Pacific Crest Trail, Photo by Bob Wick, BLM.
Ultralight backpackers and thru-hikers are famous (or perhaps infamous) for the seemingly crazy lengths they go to lighten their backpack. If you’re looking to drop a couple pounds from your base weight, try utilizing these four ultralight backpacking tips. (See our story from June for more ideas.)
- Replace your tent stakes
When you’re talking ounces, replacing the tent manufacturer’s stakes with an ultralight version can save you up to two, three, maybe even four ounces. We like Gossamer Gear’s ultralight titanium stakes, which weigh roughly .2oz each. Or, you can go sans stakes and use rocks to stretch out your tent.
- Carry fewer electronics
GPS. Phone. Camera. Portable battery chargers. Solar panels. And then all the cables that go with them. Experience nature with fewer screens. If you have a good smartphone, you can download a GPS app – like GAIA – and use the built-camera. That automatically eliminates two devices in your backpack.
- Make a DIY pillow
Why carry a pillow (11 oz.) when you can make one yourself when you get to camp? Fill a stuff – like the one you carry your sleeping bag in – with your extra layers: rain gear, insulating jacket, extra pair of socks.
- Pack for the weather
Check the highs and lows, chance for precipitation, or other weather events. If it’s not going to be too cold, there’s no need to pack a winter weight jacket. Are you hiking in the desert with 0% chance of rain? Try swapping out your normal rain gear for an ultralight and compressible water-resistant running smock. Of course, it should go without saying, you should always have your basic layers to keep you warm and dry in case of an emergency.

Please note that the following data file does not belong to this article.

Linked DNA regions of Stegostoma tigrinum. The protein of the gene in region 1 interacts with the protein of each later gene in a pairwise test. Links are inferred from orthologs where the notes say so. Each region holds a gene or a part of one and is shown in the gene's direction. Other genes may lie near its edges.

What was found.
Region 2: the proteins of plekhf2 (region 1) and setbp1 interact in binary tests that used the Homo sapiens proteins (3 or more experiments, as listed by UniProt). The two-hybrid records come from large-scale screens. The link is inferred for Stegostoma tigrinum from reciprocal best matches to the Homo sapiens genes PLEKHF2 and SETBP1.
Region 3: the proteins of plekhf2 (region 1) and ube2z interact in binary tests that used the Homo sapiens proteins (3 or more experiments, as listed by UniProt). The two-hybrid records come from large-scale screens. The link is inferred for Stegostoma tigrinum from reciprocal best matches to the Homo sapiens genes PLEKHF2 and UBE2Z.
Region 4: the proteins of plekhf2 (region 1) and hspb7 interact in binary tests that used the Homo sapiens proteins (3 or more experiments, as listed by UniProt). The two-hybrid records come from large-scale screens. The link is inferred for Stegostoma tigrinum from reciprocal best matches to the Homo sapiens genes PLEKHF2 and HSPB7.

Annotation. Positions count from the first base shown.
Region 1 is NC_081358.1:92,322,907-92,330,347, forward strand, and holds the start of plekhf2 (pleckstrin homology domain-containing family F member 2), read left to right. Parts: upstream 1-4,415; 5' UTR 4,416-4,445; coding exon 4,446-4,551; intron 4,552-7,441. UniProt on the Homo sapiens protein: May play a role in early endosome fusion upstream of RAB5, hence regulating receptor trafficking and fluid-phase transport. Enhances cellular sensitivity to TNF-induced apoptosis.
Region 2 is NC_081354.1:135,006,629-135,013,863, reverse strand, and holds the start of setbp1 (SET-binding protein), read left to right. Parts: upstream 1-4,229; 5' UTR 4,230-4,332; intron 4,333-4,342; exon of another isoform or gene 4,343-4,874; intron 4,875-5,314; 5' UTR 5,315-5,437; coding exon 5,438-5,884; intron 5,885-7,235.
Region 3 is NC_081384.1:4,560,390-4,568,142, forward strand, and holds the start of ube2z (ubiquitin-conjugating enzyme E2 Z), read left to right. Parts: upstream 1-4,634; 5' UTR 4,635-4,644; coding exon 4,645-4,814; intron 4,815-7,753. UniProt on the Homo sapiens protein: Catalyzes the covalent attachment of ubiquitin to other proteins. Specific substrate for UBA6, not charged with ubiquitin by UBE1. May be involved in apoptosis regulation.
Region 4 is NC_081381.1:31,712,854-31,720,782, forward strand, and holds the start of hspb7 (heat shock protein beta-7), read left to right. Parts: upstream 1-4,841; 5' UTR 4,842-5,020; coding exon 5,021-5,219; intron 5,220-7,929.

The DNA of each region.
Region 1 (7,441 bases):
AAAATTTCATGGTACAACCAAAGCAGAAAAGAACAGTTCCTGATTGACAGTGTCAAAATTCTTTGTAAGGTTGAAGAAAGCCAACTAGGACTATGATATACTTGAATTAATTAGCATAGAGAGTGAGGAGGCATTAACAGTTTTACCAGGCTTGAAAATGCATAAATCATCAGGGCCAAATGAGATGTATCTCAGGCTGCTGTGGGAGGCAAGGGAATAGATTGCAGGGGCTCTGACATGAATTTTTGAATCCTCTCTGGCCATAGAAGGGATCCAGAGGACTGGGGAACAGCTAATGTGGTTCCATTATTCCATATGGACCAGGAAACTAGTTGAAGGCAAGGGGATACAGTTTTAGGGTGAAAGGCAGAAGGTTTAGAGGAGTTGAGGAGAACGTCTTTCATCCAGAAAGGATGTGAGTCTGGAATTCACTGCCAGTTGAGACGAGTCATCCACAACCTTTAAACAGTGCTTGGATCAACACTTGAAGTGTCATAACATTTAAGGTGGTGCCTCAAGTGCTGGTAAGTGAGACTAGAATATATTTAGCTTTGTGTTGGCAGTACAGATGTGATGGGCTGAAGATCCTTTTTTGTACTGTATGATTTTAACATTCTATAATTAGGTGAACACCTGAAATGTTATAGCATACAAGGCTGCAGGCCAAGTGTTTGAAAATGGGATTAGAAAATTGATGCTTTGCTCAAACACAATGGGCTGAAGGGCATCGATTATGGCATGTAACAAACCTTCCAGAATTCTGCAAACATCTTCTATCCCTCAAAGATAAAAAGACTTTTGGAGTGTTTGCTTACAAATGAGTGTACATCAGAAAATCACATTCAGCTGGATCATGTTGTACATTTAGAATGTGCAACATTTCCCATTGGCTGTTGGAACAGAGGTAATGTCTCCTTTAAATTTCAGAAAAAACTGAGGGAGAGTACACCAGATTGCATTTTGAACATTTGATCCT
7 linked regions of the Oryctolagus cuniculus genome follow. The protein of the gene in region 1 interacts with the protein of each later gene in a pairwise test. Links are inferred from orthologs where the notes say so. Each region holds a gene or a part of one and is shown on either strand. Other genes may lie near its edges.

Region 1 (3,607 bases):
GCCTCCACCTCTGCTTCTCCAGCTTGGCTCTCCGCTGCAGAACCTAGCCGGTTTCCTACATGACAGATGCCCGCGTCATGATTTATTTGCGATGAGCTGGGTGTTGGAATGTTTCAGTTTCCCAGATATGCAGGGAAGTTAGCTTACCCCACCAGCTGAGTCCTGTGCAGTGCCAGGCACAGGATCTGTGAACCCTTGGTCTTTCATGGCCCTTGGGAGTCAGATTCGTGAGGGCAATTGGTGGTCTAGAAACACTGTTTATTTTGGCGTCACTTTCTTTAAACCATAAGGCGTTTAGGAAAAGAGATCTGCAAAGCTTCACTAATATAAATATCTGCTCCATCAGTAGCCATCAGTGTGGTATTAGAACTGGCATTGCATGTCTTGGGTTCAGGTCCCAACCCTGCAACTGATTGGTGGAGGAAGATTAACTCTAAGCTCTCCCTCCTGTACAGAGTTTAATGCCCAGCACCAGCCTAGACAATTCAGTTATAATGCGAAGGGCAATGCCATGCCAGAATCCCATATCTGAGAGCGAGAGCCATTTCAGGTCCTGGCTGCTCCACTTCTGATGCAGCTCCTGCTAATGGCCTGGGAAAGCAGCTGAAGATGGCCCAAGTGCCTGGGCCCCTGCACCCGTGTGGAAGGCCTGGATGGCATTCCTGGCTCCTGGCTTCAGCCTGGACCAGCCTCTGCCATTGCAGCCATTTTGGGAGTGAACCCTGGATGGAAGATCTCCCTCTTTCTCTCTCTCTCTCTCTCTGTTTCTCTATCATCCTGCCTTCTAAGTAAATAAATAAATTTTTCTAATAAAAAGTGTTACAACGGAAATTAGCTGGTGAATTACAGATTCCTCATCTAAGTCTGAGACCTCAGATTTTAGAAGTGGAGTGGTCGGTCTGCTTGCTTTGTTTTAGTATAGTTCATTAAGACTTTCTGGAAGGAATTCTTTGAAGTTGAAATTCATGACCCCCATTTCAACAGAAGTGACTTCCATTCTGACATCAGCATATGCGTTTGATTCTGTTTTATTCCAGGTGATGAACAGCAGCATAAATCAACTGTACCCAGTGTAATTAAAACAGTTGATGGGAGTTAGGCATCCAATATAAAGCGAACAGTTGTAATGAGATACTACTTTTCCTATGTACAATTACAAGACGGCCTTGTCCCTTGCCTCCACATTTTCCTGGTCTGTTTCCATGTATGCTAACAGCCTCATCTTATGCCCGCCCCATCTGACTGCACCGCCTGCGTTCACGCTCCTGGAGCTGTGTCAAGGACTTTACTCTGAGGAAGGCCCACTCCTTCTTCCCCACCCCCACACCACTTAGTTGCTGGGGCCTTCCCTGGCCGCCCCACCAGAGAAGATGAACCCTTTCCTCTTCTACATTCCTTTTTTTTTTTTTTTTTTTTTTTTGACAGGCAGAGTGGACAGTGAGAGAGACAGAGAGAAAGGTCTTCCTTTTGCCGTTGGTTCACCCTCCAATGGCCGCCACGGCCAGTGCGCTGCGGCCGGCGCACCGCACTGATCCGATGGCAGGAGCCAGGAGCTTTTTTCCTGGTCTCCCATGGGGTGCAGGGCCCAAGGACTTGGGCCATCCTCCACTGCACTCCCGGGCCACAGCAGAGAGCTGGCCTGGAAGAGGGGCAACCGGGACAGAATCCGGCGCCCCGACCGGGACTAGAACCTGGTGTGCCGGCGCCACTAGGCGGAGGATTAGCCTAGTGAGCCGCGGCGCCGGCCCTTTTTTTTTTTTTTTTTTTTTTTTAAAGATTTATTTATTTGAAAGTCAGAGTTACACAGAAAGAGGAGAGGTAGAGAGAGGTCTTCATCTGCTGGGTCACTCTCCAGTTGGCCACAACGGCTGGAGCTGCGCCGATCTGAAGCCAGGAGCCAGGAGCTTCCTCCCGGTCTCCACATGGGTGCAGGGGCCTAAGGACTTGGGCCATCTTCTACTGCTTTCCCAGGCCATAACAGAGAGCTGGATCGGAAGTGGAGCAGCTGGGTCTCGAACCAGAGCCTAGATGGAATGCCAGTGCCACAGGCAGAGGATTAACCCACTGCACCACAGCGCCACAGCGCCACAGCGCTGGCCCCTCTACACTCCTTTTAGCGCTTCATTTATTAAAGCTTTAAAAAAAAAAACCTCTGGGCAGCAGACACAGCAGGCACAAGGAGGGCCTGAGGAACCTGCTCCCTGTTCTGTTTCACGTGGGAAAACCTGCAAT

There’s a reason why we love our hometown of Durango, CO so much – there’s so many incredible hiking trails, it’s difficult to choose one! If you’re visiting Southwest Colorado this summer, be sure to check out a few of our favorite hikes.
The Highland Mary Trail climbing toward the Continental Divide. Photo by Margaret Hedderman.
Named for a nearby mine, the Highland Mary Trail is one of Southwest Colorado’s true gems. Starting at 10,750 ft., the trail quickly climbs above treeline and affords incredible views of the San Juan Mountains almost the entire way. Once you reach the first Highland Mary Lake at 12,310 ft., it’s an easy hike to the nearby Verde Lakes where, believe it or not, the views are even better. Roundtrip, the hike is roughly 6.6 miles. It’s also possible to connect to the Continental Divide Trail and make an 8-mile loop.
The outlet stream flowing out of Ice Lake near Silverton, CO. Photo by Larry Gross.
Another favorite near Silverton is the Ice Lakes Trail. Though its only 3.5 mile to the main lake, it’s a real slog. You’ll climb nearly 2,500 ft. from the trailhead to the lake! Because this trail takes you above tree line, you’ll want to start early to avoid the afternoon thunderstorms. Plus, it’s one of the most popular trails in the region, so you’ll want to beat the crowds. If you fancy additional altitude, hike another mile up the steep rocky ridge above Ice Lake to reach the gorgeous Island Lake.
Indian Trail Ridge
Indian Trail Ridge near Durango, CO. Photo by Margaret Hedderman